It had been two weeks since I moved to Maryland for my internship at Dressage Today. I was settling into the work at DT pretty well, however, reading and writing about horses and not actually being able to ride was beginning to take a toll on me. I’ve been in this position before, that of a horseless horse person, and it is not a place I want to be. Luckily, a friend of mine came to the rescue when she recommended that I apply to volunteer at Leighton Farm, a barn that retrains thoroughbred racehorses for new careers.
When I pulled into Leighton Farm, I was excited just to have the chance to see horses, smell that wonderful horsey smell and maybe even work with a few on the ground. Imagine my surprise when I was told that I would get to ride!
“Okay, you’ll be on Gus,” Kim Goodwin Clarke, the trainer and owner at the farm told me after I said I had riding experience. “Everyone rides him at first, because he’s really safe.” I nodded. That all sounded good. The last thing I needed was to get dumped by some crazy horse.
“Oh, and by the way,” she said while I went to go find Gus’s tack, “He’s been trained through Third Level. I think you’ll have fun with him.” I practically had to scrape my jaw off the ground when she said that. A little background info: I’ve been a dressage enthusiast for quite a few years now, but I haven’t ridden anything even close to the upper levels.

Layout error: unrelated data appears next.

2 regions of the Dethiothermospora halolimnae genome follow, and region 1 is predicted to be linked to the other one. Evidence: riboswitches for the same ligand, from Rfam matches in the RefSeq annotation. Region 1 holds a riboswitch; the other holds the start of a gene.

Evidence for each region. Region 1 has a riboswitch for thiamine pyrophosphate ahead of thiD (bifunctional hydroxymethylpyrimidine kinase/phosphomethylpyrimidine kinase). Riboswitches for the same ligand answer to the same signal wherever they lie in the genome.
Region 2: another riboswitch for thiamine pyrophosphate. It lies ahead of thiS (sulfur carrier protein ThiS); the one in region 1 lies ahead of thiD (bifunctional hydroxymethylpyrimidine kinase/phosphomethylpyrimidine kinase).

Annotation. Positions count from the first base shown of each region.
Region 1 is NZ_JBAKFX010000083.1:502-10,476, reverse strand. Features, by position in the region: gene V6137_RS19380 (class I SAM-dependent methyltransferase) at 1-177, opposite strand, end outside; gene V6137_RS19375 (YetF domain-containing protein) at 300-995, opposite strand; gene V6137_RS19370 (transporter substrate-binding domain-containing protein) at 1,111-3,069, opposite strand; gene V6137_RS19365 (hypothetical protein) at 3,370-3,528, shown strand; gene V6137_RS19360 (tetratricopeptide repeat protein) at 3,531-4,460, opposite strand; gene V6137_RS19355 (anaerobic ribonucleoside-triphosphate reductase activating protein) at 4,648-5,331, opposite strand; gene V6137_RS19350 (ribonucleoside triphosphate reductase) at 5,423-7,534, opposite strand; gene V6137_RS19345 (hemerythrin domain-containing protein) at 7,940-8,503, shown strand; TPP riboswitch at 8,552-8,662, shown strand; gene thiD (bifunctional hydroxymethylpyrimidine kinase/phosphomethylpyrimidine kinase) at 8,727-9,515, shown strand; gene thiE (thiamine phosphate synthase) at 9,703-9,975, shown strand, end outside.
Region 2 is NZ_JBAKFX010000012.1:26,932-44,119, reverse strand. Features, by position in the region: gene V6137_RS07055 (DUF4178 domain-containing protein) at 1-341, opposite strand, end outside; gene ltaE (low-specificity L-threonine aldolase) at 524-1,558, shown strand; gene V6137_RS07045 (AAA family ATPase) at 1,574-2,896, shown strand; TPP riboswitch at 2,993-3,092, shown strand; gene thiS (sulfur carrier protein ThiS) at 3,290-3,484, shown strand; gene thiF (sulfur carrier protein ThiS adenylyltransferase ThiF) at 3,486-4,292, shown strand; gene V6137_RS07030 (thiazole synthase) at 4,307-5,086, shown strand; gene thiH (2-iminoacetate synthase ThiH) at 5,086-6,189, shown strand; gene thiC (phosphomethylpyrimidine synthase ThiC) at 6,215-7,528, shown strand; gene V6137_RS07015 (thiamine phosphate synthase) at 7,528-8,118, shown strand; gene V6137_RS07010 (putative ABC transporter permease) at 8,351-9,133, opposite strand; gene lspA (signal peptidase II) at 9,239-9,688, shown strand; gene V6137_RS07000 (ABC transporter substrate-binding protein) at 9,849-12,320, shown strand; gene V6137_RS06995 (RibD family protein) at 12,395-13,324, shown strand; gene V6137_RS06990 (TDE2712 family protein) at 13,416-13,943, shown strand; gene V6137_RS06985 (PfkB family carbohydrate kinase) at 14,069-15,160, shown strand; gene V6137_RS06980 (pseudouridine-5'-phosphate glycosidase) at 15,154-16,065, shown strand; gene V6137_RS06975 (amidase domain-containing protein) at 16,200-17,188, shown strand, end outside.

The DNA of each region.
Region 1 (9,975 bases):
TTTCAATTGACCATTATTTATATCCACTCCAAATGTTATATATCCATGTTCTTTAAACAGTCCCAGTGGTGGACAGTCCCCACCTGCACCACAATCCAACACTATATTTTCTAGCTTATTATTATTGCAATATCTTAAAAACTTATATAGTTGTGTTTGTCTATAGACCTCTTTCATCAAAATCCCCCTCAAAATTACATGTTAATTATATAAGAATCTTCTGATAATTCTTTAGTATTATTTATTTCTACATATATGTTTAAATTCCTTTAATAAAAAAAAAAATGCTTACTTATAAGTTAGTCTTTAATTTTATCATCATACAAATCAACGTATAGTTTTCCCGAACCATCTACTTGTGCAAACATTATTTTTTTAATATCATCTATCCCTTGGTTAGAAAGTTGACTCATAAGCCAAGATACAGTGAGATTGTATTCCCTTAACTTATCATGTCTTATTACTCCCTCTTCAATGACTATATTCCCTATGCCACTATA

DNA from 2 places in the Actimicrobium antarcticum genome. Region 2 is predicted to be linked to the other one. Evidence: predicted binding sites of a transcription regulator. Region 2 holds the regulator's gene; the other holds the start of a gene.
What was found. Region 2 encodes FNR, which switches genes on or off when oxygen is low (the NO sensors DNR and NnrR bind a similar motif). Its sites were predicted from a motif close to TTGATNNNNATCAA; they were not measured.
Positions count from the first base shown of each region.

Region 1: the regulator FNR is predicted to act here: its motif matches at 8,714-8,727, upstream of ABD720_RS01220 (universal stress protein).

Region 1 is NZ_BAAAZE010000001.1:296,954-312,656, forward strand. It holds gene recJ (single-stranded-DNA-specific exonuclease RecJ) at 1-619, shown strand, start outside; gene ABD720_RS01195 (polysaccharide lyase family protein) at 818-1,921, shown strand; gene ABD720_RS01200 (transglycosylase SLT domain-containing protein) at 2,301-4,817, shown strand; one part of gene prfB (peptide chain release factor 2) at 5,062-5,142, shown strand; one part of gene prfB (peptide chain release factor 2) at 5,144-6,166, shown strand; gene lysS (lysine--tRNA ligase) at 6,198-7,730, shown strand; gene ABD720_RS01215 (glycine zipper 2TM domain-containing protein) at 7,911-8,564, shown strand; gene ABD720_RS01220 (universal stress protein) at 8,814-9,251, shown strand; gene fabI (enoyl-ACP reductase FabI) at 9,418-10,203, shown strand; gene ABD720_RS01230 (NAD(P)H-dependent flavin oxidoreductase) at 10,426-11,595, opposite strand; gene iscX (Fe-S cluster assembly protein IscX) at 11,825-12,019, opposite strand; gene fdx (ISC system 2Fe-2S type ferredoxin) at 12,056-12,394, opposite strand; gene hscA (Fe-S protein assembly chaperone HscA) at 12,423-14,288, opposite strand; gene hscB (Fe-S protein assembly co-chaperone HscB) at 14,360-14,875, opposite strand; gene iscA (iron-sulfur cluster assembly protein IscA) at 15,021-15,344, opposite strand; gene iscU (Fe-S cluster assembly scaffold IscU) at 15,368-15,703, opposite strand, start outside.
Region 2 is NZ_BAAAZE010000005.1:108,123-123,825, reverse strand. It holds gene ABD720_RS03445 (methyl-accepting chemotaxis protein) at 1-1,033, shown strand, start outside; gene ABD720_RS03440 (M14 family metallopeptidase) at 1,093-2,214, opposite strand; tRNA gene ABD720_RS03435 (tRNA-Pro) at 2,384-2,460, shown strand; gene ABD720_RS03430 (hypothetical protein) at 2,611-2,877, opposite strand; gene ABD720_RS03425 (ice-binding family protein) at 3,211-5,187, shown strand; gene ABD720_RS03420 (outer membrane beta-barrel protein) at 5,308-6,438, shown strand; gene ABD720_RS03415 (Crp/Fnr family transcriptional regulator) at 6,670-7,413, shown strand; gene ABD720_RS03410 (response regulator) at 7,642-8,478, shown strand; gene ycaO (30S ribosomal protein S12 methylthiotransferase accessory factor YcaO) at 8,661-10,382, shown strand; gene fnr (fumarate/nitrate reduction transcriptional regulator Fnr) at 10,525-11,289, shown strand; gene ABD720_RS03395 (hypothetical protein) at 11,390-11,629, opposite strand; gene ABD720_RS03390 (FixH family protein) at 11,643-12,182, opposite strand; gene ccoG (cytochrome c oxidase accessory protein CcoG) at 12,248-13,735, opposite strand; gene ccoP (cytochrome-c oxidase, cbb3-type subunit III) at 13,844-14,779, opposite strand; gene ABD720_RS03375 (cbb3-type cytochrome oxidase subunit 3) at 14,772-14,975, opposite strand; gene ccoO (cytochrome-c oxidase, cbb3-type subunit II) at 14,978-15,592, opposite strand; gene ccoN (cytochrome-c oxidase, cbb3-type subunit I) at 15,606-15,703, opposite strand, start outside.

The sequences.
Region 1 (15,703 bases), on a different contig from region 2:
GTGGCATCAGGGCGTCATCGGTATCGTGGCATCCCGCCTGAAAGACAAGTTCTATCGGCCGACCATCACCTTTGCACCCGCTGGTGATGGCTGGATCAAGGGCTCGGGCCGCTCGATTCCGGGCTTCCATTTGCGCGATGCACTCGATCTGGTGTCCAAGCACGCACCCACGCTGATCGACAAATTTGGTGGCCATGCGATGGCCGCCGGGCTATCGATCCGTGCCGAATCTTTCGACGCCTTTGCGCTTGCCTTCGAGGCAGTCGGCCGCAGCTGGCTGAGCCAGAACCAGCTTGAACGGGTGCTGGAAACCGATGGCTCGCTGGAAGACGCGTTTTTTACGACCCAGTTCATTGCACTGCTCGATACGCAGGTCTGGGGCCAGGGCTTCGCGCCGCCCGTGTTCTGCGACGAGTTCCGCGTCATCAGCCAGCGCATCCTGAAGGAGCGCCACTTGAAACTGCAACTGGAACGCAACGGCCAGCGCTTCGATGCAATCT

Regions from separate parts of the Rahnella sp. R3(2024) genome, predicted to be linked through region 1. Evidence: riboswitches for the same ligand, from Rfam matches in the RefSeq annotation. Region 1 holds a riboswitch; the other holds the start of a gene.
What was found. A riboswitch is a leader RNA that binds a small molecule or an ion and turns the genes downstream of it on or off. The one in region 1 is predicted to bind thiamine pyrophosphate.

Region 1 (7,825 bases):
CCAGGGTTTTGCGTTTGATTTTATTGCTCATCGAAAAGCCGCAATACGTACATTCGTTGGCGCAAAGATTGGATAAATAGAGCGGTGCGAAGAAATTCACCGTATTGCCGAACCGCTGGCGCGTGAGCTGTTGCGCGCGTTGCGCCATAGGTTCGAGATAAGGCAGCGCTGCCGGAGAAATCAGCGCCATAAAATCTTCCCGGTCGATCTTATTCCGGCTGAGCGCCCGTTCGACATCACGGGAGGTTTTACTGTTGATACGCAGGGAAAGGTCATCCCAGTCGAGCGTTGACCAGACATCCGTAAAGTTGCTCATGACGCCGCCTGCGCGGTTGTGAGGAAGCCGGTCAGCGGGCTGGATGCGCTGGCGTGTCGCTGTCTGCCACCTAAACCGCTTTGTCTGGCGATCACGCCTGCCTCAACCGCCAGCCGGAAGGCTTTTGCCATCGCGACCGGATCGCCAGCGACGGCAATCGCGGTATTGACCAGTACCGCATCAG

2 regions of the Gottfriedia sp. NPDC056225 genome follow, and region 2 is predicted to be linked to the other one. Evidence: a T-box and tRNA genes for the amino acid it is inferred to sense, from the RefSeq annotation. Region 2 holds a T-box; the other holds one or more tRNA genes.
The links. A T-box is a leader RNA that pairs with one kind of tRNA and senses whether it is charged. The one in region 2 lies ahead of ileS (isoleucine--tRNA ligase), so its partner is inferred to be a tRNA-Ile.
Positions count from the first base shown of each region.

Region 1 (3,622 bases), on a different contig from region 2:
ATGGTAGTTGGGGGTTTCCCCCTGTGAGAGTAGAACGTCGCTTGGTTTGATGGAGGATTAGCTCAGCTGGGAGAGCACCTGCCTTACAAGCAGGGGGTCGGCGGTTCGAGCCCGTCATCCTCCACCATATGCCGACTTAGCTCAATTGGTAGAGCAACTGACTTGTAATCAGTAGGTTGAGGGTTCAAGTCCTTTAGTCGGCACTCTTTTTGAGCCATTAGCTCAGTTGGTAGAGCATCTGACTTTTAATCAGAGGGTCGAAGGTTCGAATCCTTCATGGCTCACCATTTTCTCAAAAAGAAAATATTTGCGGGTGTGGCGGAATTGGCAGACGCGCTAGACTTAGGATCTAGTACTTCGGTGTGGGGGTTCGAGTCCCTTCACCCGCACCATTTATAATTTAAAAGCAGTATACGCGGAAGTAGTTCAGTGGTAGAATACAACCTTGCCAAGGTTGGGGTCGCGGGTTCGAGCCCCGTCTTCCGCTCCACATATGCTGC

Gus was surprisingly lazy when I first got on and I was shocked at the amount of work it took to get him moving off my leg. Weren’t advanced dressage horses supposed to be hot? Not this one apparently.
“A lot of beginners ride him, so you need to let him know you’re serious,” Kim advised me from the ground. Point taken. I gathered up my reins, engaged my core and began really riding instead of just letting him take me for a stroll. Wow. Gus went from patient school pony to working hard over his topline like the champion he must have been in his younger years.
Taking it up into the trot highlighted all of my own inadequacies as a rider, namely my lack of core and leg strength. I usually have no issues keeping my heels down, but Gus’s trot was so huge that I kept finding myself getting lifted right out of the stirrups. I’d heard of people getting jumped out of the tack, but honestly, getting trotted out of the tack? I resolved to stay more attentive to the weight in my heels.
After I got used to his gaits, I decided that it was time to play with some dressage movements. I turned Gus down the long side, slowly let out my breath and fed him the slightest bit more rein. Voila! Instant lengthening. I broke into a huge smile as this phenomenal horse and I charged down the line.
I was a bit apprehensive to canter, thinking it would be almost too much for me to ride, since his trot was so huge. I should not have worried: Gus’s canter was as easy to ride as a rocking chair, and I grinned again as I just rode his big canter the way a sailboat would ride over waves. When I asked him to canter down the diagonal, he happily skipped into the other lead. It was an incredible experience, to essentially ask for movements that I’d been working to train into my own horse, and just enjoy the ride as this amazing athlete taught me what it’s supposed to feel like.
It was humbling to realize just how much I would need to work at riding to be able to really ride at this level someday, and hopefully be able to train a horse to the highest levels of dressage. As my favorite poet, Tomas Tranströmer once wrote: “The one who has arrived has a long way to go.”